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  • Un progetto "open"

  • Come iniziare l’avventura 3D

  • E per cominciare...la BOM

  • Elettronica di controllo

  • Slicing e software di controllo

  • Slic3r for Dummies

Virginia Tech team successfully 3D prints Kapton using direct ink writing

Nov 21, 2018 | By Cameron

Virginia Tech team successfully 3D prints Kapton using direct ink writing

Two teams of Virginia Tech researchers have developed a way to 3D print poly (4,4'-oxydiphenylene-pyromellitimide), otherwise known as Kapton. Most will know Kapton from the yellow film on satellites that is often mistaken as gold foil, but those familiar with 3D printing will also know Kapton as a liner used on the beds of FDM 3D printers. The reason Kapton is used in space and on 3D printers is that it remains stable across a wide range of temperatures, from -269 to 400°C. It makes for a great thermal and electrical insulator in vacuum environments thanks to its low outgassing rate and high thermal conductivity at low temperatures.

Kapton is found in many electronics, from TVs to smartphones, and is also ideal for flexible printed circuits and thermal blankets. But as useful as Kapton is, it’s equally difficult to manufacture, at least in any format that isn’t a thin film. The amazing thermal properties come from the all-aromatic molecular structure, a structure that, up until now, could only be produced in sheets. The new process involves using mask‐projection stereolithography (SLA) on a soluble precursor polymer containing photo‐crosslinkable acrylate groups that enable light-induced chemical crosslinking for spacial control. The 3D print is then thermally treated to transform the crosslinked precursor polymer to Kapton.

Virginia Tech team successfully 3D prints Kapton using direct ink writing

Professor Timothy Long with the Department of Chemistry and director of the Macromolecules Innovation Institute (MII) in Virginia Tech’s Institute for Critical Technology and Applied Science made one of the first discoveries of the project with postdoctoral researcher Maruti Hegde, who is now a research associate at the University of North Carolina at Chapel Hill. Together, along with their team of graduate students, they developed the first polymer synthesis design that allowed the polyimide to be 3D printed. “We chose a fairly ubiquitous high-temperature and high-strength polymer because we wanted to enable a rapid impact on existing technologies,” Long said.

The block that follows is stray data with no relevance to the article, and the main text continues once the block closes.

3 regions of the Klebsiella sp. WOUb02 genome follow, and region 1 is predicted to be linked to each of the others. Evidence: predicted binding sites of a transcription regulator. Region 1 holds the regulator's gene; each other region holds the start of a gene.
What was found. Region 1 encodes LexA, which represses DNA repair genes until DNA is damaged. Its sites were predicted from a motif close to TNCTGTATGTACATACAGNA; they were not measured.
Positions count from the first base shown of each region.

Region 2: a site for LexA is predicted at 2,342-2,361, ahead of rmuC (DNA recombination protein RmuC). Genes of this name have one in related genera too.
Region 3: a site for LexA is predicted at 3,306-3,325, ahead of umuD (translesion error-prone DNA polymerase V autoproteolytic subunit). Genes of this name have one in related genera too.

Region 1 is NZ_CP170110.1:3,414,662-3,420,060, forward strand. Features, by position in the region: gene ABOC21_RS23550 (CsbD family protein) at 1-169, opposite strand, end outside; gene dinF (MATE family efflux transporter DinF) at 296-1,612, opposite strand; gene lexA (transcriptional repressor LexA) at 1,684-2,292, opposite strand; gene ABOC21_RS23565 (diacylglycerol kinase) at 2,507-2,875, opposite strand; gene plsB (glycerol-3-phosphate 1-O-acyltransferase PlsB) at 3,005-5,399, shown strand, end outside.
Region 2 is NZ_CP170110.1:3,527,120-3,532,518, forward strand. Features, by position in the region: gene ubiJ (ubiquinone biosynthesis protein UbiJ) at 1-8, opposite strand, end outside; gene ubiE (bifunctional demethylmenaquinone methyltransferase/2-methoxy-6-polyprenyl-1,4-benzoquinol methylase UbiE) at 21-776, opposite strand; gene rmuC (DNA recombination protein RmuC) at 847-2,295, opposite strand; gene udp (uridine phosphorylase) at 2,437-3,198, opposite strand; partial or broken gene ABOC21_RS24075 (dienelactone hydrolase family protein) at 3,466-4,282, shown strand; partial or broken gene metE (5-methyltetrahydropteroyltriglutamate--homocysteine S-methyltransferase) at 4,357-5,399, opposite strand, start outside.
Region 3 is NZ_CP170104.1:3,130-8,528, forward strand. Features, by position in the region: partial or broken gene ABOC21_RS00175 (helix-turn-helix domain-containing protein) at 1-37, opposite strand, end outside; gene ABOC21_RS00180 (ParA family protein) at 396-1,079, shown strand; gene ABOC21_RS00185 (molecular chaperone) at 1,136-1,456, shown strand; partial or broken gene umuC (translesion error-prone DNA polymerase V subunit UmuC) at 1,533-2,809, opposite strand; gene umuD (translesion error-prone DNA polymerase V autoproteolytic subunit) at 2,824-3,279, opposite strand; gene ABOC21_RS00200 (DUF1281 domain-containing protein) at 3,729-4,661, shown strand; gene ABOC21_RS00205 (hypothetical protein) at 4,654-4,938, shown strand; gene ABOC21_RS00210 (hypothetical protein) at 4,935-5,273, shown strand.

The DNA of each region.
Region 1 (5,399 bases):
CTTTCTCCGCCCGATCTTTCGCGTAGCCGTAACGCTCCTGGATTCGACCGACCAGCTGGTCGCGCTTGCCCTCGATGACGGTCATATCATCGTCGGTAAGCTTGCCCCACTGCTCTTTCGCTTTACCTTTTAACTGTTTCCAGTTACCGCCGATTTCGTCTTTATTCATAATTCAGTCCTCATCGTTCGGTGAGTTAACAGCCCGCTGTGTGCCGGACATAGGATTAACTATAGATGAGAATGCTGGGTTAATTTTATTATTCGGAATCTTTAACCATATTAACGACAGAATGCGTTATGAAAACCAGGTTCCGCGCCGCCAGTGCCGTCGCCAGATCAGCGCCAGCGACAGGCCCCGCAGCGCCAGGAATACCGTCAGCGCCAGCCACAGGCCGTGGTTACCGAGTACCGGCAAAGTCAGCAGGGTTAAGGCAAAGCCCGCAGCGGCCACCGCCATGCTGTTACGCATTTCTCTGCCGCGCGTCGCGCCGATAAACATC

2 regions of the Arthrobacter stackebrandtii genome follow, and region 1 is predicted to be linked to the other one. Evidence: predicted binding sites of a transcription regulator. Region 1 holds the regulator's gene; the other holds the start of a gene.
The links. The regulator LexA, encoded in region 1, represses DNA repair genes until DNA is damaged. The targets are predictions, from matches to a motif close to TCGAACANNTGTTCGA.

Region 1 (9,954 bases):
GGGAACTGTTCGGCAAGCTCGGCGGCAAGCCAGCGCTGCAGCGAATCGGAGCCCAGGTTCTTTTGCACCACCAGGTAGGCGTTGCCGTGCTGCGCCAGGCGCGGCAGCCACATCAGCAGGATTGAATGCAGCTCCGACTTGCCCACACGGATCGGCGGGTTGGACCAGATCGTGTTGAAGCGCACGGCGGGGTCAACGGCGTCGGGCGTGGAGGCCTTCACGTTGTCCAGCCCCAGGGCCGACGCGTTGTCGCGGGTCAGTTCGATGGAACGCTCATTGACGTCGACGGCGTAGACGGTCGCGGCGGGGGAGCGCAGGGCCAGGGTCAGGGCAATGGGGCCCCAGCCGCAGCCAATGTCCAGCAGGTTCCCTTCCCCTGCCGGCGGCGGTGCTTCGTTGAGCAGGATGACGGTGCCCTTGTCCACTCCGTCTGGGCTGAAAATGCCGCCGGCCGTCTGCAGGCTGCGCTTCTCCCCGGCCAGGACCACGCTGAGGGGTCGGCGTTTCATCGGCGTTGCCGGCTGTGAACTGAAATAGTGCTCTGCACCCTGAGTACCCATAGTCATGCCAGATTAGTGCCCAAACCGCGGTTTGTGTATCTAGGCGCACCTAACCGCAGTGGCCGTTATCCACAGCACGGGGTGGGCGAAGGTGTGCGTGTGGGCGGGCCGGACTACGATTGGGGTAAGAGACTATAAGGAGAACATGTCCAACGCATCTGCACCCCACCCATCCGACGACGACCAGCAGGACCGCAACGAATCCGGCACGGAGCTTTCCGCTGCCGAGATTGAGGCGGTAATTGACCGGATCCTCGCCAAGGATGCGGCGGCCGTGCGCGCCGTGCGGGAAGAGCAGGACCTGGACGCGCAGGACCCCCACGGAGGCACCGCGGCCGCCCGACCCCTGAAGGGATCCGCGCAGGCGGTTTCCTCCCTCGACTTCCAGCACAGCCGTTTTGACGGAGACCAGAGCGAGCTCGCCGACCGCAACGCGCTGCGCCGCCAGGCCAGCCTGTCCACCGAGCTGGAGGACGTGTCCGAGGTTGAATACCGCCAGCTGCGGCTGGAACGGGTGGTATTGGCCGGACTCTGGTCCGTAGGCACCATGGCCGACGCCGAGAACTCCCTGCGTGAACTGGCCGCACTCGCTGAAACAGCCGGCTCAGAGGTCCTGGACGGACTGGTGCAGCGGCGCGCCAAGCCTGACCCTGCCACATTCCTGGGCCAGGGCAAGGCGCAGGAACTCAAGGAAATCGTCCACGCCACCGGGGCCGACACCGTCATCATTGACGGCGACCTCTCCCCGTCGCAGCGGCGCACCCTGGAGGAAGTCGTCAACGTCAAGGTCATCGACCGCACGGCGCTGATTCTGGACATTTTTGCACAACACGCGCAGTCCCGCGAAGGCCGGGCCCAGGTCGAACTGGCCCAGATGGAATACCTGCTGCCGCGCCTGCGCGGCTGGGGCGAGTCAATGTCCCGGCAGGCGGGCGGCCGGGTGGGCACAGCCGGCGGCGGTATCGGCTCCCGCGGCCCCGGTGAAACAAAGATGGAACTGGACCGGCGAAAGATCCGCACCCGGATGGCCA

In order to refine the 3D printing process, the project then moved into the hands of doctoral students Viswanath Meenakshisundaram and Nicholas Chartrain at the lab of Christopher Williams, associate professor with the Department of Mechanical Engineering and leader of the Design, Research, and Education for Additive Manufacturing Systems (DREAMS) Laboratory. Williams explained, “Now that we can 3D print these materials, we can start designing and printing them into much more complex 3D shapes, which allows us to take advantage of their excellent properties over a much broader range of applications.” They were able to produce a very small chess piece and lattice structure that demonstrate the complexity of designs that are possible.

Virginia Tech team successfully 3D prints Kapton using direct ink writing

Regarding the material’s heat-resistant ceiling before degradation of 1,020° Fahrenheit, Williams commented  “We are now able to print the highest temperature polymer ever – about 285° Fahrenheit higher in deflection temperature than any other existing printable polymer. Additionally, our 3D printed material has equivalent strength to the conventionally processed thin-film Kapton material.”

After a year of testing the material’s performance in extreme heat and cold, their work was published in the Advanced Materials Journal. This breakthrough will enable the creation of more customized solutions, as Williams points out, “We can imagine this being used for printing a satellite structure, serving as a high-temp filter or a high-temp flow nozzle.”

 

 

Posted in 3D Printing Technology

 

 

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Read more http://www.3ders.org/articles/20181121-virginia-tech-team-successfully-3d-prints-kapton-direct-ink-writing.html